New research first to prove that salt reduction

28th July

A new study , published in the journal Hypertension, shows for the first time that a modest reduction in salt intake (from around 10g to 5g of salt per day) in black patients with hypertension results in both a fall in blood pressure (the major risk factor for cardiovascular disease) and urinary protein excretion (the major risk factor for renal disease and an independent risk factor for cardiovascular mortality in the elderly and people with hypertension or diabetes).  

Raised blood pressure is more common in black people than white people, leading to a higher risk of cardiovascular events, particularly strokes, than in the general population .  Hypertension-related renal (kidney) disease occurs four to six times more often in black people than in white people .  Previous research has suggested that black individuals have a greater blood pressure response to salt reduction than their white counterparts .  And yet this is the first randomised, double-blind, placebo controlled crossover trial to look specifically at the role of dietary salt reduction in lowering blood pressure and urine protein excretion in black people.

In the study, 40 individuals of African or African-Caribbean origin with raised blood pressure on no treatment followed a modestly reduced salt diet for the whole study.  After a two-week run-in period they were then randomised to receive either slow-release sodium chloride tablets designed to bring salt intake back their usual intake for one month or one month of identical matching placebos that contained no salt.  The study groups were then crossed over for a further month.  Salt intake was assessed by the measurement of 24 hr urinary sodium (more than 90% of salt eaten comes out in the urine).  On the slow sodium phase of the study at the end of the month, salt intake was around 10 g/day and on the placebo phase after one month, salt intake was around 5 g of salt/day, the level recommended by the World Health Organisation for all adults.  A reduction in salt intake from 10 g/day to 5 g/day lowered systolic blood pressure by an average of 8 mmHg and diastolic by 3 mmHg.  These falls were sustained over 24 hours.  The reduction in salt intake from 10 to 5 g also resulted in a large reduction in urine protein excretion of 19.4%.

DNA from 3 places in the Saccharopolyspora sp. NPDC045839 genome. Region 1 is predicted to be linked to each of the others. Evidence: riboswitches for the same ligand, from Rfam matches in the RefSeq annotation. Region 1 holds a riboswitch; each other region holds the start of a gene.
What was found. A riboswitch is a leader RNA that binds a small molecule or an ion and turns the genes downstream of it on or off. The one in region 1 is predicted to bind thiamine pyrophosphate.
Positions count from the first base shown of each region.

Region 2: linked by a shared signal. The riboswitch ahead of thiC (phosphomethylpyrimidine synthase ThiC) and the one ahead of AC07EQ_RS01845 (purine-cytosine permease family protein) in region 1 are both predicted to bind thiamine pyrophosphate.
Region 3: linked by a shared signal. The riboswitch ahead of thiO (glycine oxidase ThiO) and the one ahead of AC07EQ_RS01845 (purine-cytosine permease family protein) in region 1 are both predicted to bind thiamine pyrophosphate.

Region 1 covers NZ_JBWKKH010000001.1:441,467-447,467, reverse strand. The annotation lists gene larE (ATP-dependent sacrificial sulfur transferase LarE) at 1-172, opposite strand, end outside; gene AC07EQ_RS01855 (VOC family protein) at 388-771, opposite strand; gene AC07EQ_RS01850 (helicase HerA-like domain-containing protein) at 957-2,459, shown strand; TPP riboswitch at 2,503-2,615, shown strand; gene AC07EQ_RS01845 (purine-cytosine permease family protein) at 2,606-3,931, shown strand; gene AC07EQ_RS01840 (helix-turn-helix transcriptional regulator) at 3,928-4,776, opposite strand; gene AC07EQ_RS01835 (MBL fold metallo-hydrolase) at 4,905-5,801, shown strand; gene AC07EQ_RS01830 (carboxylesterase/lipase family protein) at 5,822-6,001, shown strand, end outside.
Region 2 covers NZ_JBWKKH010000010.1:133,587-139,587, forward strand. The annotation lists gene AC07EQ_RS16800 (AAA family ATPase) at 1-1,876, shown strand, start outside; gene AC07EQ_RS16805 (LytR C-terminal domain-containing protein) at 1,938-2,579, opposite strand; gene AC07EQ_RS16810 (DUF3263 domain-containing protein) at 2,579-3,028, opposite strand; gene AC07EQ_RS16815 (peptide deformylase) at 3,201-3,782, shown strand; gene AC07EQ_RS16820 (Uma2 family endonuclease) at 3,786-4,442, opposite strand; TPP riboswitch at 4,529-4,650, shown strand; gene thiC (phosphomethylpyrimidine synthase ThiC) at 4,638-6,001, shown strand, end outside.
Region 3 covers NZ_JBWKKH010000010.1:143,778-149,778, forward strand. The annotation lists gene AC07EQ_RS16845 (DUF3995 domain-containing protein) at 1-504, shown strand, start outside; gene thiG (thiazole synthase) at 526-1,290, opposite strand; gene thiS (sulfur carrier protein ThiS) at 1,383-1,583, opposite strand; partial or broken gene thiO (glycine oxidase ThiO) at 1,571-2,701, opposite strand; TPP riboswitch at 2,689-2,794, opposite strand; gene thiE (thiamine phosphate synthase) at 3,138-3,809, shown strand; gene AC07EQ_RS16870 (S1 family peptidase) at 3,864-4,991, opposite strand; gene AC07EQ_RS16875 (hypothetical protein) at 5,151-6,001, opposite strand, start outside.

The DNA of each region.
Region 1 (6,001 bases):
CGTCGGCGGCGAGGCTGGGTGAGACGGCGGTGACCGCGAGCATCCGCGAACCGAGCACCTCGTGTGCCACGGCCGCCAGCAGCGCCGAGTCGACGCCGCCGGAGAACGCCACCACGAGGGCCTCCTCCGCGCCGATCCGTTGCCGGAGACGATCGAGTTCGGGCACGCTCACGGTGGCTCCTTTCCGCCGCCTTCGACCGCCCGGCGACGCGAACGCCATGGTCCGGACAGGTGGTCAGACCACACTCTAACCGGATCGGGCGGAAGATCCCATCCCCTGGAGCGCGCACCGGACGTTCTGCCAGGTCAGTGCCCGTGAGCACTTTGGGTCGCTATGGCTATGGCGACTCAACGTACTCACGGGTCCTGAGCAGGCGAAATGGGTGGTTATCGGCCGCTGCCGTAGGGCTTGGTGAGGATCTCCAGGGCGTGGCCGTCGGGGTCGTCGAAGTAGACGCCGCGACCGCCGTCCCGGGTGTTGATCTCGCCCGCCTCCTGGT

“This new study is very welcome,” says Dr Emma Mast, Project Co-ordinator for Consensus Action on Salt and Health.  “It provides definitive evidence that reducing salt modestly in the diet is particularly beneficial for black people.  As black people are more likely than white people to suffer from the effects of blood pressure, particularly on stroke and kidney disease, we need research in this group that does demonstrate that salt reduction reduces their risk.  The fall in blood pressure seen in this study is equivalent to the fall seen with single drug therapy and means that all black people with high blood pressure should reduce their salt intake to 5g a day or less if possible.”

Dr Pauline Swift, lead author on the paper stressed, “It is the first study to show that a reduction in salt intake reduces the level of protein being excreted in the urine.  This will reduce the risk of developing kidney disease and is also likely to reduce the risk of cardiovascular disease over and above the reduction in risk which occurs with the blood pressure fall.  This is a new and unrecognised benefit of salt reduction”.  

Click here for the full journal article

Notes to editors
• Consensus Action on Salt and Health (CASH) is a group of the UK’s leading experts on salt and its effects on health.  It is working to reach a consensus with the food industry and government over the harmful effects of a high salt diet, and bring about a reduction in the amount of salt in processed foods as well as salt added to cooking and at the table, so that salt intake in the UK is reduced in adults to below 6g a day, and less for children.
References:

References

Pauline A Swift, Nirmala D Markandu, Giuseppe A Sagnella, Feng J He, Graham A MacGregor.  Modest salt reduction lowers blood pressure and urine protein excretion in black hypertensives.  Hypertension. 2005;46:1-5

Cappuccio et al.  Prevalence, detection and management of cardiovascular risk factors in different ethnic groups in south London.  Heart. 1997;78:555-563

Roderick Pj et al.  Population need for renal replacement therapy in Thames regions: ethnic dimensions. BMJ. 1994;309;1111-1114.

Svetkey LP et al.  Effects of dietary patterns on blood pressure: subgroup analysis of the Dietary Approaches to Stop Hypertension (DASH) randomized clinical trial. Arch Intern Med. 1999;159:285-293.